Today, June 17, is Bunker Hill Day, a little known holiday celebrated, I believe, only in parts of Massachusetts’ Suffolk and Middlesex Counties.
While the Boston Globe reports that it used to be a day “on which city government offices would close,” the day is still celebrated within my city of Somerville, MA. Perhaps that’s just some of the civic-mindedness that got us recognized as an All America City.
And just what is Bunker Hill Day?
Why, it commemorates, of course, the June 17, 1775 Battle of Bunker Hill, which took place largely on Breed’s Hill in Charlestown.
It’s not all madness, though. In fact, Bunker Hill was intended site of the battle.
But let’s back up: The battle took place during the siege of Boston – April 19, 1775 to March 17, 1776 – when American militiamen effectively contained British troops within Boston.
After taking Boston, the British sought to fortify their position by seizing the nearby Charlestown peninsula.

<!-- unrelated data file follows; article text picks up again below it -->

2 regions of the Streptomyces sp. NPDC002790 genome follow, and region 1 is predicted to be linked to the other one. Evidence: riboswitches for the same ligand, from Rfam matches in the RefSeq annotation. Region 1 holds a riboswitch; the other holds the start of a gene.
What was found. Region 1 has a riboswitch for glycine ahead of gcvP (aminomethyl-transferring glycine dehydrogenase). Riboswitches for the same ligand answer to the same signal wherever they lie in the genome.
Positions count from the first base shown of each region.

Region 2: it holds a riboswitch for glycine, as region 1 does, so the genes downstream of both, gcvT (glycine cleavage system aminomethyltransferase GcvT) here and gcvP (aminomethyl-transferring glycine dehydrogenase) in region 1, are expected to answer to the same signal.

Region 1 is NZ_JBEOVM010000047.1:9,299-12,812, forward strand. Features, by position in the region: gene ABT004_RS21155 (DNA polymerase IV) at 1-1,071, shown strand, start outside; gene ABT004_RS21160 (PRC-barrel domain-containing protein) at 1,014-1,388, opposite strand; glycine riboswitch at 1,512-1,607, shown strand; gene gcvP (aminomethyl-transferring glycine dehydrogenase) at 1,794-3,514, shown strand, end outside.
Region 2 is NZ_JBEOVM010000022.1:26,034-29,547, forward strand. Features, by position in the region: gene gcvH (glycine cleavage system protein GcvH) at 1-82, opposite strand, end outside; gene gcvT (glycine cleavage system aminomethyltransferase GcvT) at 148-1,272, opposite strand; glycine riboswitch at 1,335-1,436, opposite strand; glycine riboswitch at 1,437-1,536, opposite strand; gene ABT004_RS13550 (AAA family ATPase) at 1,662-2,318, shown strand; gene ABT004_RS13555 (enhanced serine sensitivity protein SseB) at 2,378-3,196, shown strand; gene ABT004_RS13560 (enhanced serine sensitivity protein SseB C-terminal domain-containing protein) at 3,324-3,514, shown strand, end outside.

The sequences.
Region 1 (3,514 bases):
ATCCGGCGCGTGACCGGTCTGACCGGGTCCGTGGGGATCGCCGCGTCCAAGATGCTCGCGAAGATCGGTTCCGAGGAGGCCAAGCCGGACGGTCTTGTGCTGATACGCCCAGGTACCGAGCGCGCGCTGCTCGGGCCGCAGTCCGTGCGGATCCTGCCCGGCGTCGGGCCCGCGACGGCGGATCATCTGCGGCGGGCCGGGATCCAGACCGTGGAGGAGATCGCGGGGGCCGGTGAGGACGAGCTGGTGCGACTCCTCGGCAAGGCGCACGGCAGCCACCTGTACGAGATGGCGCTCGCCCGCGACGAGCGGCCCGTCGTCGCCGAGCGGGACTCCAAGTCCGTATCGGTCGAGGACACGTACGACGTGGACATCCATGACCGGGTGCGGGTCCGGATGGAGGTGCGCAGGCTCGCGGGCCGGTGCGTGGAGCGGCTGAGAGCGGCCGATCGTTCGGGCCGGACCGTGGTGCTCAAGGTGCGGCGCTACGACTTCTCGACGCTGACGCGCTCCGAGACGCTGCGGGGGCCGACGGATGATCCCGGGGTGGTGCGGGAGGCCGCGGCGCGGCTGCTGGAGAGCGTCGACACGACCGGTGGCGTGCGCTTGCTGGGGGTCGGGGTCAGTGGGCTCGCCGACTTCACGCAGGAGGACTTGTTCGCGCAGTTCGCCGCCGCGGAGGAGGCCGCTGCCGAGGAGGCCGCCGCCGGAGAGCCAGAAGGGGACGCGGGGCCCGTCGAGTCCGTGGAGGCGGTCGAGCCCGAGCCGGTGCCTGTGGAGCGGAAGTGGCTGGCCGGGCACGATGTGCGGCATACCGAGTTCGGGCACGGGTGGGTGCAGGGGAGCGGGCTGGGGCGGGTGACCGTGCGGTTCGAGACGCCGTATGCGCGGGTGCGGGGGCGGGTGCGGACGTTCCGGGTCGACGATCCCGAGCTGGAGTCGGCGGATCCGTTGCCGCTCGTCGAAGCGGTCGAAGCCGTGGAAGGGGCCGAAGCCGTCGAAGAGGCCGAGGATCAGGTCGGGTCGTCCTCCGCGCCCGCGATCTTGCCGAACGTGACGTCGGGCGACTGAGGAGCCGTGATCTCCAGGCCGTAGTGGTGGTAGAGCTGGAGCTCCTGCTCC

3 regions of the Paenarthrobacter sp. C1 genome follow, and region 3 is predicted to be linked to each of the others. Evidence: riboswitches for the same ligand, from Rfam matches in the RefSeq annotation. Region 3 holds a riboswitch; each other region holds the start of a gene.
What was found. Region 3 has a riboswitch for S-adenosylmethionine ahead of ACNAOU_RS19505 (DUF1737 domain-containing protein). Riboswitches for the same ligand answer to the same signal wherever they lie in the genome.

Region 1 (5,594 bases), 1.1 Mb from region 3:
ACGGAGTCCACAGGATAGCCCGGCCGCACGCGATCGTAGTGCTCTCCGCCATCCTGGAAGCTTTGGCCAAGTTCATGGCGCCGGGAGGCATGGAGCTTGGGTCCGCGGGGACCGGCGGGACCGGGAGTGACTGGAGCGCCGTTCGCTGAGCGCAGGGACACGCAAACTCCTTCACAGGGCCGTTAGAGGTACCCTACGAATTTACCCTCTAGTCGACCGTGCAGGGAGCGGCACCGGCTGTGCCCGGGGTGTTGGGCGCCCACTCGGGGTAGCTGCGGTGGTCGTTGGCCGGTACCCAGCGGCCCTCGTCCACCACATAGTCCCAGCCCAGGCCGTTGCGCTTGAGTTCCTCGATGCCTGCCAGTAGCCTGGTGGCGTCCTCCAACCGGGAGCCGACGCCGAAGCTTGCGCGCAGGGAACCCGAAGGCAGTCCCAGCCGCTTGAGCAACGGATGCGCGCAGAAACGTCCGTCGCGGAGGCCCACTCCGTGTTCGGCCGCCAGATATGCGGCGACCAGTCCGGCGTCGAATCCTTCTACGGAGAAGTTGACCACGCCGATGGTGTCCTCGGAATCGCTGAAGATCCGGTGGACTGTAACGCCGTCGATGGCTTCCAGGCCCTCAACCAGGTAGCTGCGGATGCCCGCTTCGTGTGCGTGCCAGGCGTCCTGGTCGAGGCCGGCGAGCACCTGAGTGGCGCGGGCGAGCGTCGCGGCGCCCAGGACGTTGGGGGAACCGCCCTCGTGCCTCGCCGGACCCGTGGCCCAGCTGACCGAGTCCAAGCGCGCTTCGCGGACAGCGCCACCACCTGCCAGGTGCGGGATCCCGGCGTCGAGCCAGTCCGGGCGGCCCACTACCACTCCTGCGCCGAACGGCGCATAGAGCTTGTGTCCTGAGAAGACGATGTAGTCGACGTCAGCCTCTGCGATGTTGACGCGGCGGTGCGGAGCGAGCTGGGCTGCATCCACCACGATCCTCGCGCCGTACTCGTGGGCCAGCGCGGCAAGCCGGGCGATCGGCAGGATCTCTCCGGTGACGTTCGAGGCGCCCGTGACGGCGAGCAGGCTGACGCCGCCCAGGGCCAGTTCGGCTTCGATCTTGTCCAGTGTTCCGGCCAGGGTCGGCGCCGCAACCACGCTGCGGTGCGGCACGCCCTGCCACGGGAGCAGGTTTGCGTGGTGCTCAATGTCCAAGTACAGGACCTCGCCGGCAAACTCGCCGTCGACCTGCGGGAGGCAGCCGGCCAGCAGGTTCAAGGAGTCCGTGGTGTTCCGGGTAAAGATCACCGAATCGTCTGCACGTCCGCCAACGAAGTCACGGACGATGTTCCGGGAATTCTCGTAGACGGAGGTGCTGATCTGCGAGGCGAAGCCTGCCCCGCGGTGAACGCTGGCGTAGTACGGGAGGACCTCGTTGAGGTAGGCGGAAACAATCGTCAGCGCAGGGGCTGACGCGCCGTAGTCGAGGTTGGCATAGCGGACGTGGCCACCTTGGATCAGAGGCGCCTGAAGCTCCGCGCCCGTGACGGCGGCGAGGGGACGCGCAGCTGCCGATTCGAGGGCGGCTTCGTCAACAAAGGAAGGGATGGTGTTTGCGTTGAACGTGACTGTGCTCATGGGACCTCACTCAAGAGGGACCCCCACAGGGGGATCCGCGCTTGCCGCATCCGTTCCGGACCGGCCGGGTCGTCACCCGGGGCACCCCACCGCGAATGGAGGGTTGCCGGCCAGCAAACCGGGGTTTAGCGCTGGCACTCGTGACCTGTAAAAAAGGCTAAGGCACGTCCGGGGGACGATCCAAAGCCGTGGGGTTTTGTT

Before the British could act on this plan, though, Colonels Putnam and Prescott set out with orders to establish American defenses on Charlestown’s Bunker Hill. However, “for reasons that are unclear, they constructed a redoubt on nearby Breed’s Hill.”
The British, “astonished to see the rebel fortifications upon the hill” led two costly and unsuccessful charges against the Americans.
After receiving reinforcements, the British led a third and ultimately successful attack against the fortification, taking 1054 casualties – nearly 40 percent of the British ranks – in the process.
At the time, Somerville was part of Charlestown – “Charlestown beyond the neck.” Though Somerville was established as its own town in 1842, we still proudly remember the game-changing battle.
“While for the Army of New England the battle was technically a tactical defeat, it was also a symbolic victory of strategic proportions. A small colonial force of men from all races, classes, and occupations made a defiant stand against some of the best trained and equipped soldiers in the world.”